Cog Notes: Bullying in the staffroom

An INTO survey found 44% of members had been bullied or harassed at work

Awareness of bullying among students has risen considerably in recent years, but what about bullying among staff? UCD lecturer Declan Fahie has been researching workplace bullying in primary schools for many years, and in the latest edition of Irish Educational Studies he presents a new analysis of the problem "through a Foucauldian analysis of the complex exercise of power which is at the heart of all bullying relationships".

Beyond the social science jargon are a number of very poignant examples of “blackboard” bullying, including the case of “Catherine”, a school principal whose staffroom turned against her in nasty fashion. The instigator was a colleague who became resentful about missing out on a promotion, but in time the principal found a number of other teachers refusing to co-operate with agreed reforms. Catherine found herself unable to carry out her duties and attended counselling to help get over the ordeal. A sense of disbelief that other teachers would act in such a matter was said to have compromised her ability to tackle the problem effectively.

“It’s a school, for God’s sake; we shouldn’t be treating each other like this. It’s hard to believe, isn’t it?” Catherine said.

A survey by the INTO in 2006 found 44 per cent of members said they had been bullied or harassed in work.


While progress has been made in training principals and boards of management about workplace bullying, the issue “needs to be foregrounded in discourses about policy and practice in primary schools,” argues Fahie.

“To this effect, anti-bullying policies in schools need to address and name the issue of adult bullying with a named, designated liaison staff member with responsibility for same. In addition, strict adherence to correct appointments procedures to promoted posts of responsibility would serve to pre-empt claims of bias and partiality.”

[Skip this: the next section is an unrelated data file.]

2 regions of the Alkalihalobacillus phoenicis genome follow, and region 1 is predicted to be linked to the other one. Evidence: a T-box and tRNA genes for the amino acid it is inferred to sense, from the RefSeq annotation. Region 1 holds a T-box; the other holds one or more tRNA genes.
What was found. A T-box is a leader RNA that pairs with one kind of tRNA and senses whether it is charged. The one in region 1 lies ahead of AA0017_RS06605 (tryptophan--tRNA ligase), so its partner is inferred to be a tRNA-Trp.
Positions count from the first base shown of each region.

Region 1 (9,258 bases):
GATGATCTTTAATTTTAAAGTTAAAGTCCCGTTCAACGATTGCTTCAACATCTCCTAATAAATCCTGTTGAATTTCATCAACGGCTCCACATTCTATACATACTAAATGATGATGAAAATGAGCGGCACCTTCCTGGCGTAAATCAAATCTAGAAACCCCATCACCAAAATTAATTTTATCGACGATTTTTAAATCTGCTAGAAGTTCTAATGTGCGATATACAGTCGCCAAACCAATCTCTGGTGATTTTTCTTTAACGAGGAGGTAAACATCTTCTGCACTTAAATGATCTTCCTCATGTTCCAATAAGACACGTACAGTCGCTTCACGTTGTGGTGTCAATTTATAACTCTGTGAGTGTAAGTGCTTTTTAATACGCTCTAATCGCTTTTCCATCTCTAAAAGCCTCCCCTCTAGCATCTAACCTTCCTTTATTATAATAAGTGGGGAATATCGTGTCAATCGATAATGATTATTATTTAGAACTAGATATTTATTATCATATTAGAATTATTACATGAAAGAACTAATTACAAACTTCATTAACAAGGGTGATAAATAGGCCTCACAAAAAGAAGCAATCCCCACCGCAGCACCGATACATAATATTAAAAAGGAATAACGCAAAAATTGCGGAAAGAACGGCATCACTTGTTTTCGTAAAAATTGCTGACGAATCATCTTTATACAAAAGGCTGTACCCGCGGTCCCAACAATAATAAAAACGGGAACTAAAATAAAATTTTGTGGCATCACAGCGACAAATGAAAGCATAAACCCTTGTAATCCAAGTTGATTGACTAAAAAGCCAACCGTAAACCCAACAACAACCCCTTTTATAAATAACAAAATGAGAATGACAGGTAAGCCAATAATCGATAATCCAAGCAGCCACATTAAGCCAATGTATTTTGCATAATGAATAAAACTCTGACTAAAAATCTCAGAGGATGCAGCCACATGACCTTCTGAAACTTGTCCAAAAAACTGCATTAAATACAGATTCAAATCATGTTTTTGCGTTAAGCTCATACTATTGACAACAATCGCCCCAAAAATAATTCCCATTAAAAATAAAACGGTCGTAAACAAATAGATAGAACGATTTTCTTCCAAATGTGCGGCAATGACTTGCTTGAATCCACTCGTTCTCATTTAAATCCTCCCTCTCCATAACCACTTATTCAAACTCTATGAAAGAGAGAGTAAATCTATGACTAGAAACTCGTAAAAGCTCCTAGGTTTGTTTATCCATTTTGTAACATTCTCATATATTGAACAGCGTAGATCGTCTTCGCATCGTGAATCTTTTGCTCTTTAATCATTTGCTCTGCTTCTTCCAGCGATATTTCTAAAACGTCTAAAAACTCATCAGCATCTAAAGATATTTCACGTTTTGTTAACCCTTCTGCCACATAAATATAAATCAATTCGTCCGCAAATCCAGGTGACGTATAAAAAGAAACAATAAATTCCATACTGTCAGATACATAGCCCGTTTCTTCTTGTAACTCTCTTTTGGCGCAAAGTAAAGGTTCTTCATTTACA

Mini scientists made up with mascara study win

Ten-year-olds Jamie Boyle and Róisín Dunne, from Timahoe NS, Co Laois, claimed first prize in the recent Intel Mini-Scientist competition for researching the bacteria that lurk within tubes of mascara.

For the project they surveyed 100 people at Carlow shopping centre on their make-up use and travelled to the lab at Portlaoise hospital to learn how to test for bacteria. “They concluded that mascara, with its very short shelf-life, had the potential to be the most dangerous, and the project – as well as the bacteria – grew from there,” says Martina Mulhall, deputy principal.

The girls also conducted a social experiment aimed at changing people's behaviour, by creating a hygiene tip sheet and organising a mascara exchange programme with a local pharmacy. Timahoe NS, a finalist in the two previous years, was one of 92 schools in 13 counties that took part in the contest at the Science Gallery, Dublin.

Progress in maths teaching

Ruth Tighe of Ballindoon, and Claire Flanagan, of Killaraght, both Co Sligo, were among 288 secondary teachers who graduated recently with a professional diploma in mathematics for teaching.

The two-year programme at University of Limerick, which targets out-of-field teachers (those teaching a subject for which they have no formal qualification) of maths, is funded by the Department of Education as part of the national strategy to support the implementation of Project Maths and improve standards of maths teaching in post-primary schools.

Tomás Ó Ruairc, director of the Teaching Council, says there are now more than 5,000 teachers on its professional register who satisfy the council's new qualification criteria for maths. "This compares very favourably with history, Irish and geography," he says.

Lion King on school stages

Hakuna matata, drama teachers. That means you've no worries about staging The Lion King under a new licensing arrangement announced by Disney.

The production company has released two versions of the popular musical, The Lion King Kids and The Lion King jr, for schools to perform on school property. Amateur rights have not been released, but schools can register their interest at

With both versions, schools receive a collection of materials about stagecraft and performance.